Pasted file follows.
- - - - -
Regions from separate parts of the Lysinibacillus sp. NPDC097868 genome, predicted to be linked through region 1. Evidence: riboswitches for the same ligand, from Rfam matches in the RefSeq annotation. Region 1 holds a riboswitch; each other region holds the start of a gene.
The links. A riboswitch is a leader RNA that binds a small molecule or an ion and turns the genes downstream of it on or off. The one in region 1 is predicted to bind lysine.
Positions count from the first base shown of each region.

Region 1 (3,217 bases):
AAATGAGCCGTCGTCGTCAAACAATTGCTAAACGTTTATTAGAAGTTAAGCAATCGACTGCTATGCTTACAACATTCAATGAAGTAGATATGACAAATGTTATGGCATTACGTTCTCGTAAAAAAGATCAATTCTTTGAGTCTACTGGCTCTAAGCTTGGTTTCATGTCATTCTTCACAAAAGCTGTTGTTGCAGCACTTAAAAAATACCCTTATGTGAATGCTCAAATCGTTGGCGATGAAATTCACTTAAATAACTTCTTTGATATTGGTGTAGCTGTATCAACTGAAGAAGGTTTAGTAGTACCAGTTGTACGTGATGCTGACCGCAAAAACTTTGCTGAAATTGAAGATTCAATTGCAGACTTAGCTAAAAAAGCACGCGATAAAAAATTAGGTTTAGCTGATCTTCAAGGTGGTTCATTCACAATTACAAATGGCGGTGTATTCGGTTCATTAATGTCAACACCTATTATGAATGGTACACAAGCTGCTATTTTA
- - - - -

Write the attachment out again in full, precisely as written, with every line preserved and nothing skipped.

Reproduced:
Regions from separate parts of the Lysinibacillus sp. NPDC097868 genome, predicted to be linked through region 1. Evidence: riboswitches for the same ligand, from Rfam matches in the RefSeq annotation. Region 1 holds a riboswitch; each other region holds the start of a gene.
The links. A riboswitch is a leader RNA that binds a small molecule or an ion and turns the genes downstream of it on or off. The one in region 1 is predicted to bind lysine.
Positions count from the first base shown of each region.

Region 1 (3,217 bases):
AAATGAGCCGTCGTCGTCAAACAATTGCTAAACGTTTATTAGAAGTTAAGCAATCGACTGCTATGCTTACAACATTCAATGAAGTAGATATGACAAATGTTATGGCATTACGTTCTCGTAAAAAAGATCAATTCTTTGAGTCTACTGGCTCTAAGCTTGGTTTCATGTCATTCTTCACAAAAGCTGTTGTTGCAGCACTTAAAAAATACCCTTATGTGAATGCTCAAATCGTTGGCGATGAAATTCACTTAAATAACTTCTTTGATATTGGTGTAGCTGTATCAACTGAAGAAGGTTTAGTAGTACCAGTTGTACGTGATGCTGACCGCAAAAACTTTGCTGAAATTGAAGATTCAATTGCAGACTTAGCTAAAAAAGCACGCGATAAAAAATTAGGTTTAGCTGATCTTCAAGGTGGTTCATTCACAATTACAAATGGCGGTGTATTCGGTTCATTAATGTCAACACCTATTATGAATGGTACACAAGCTGCTATTTTA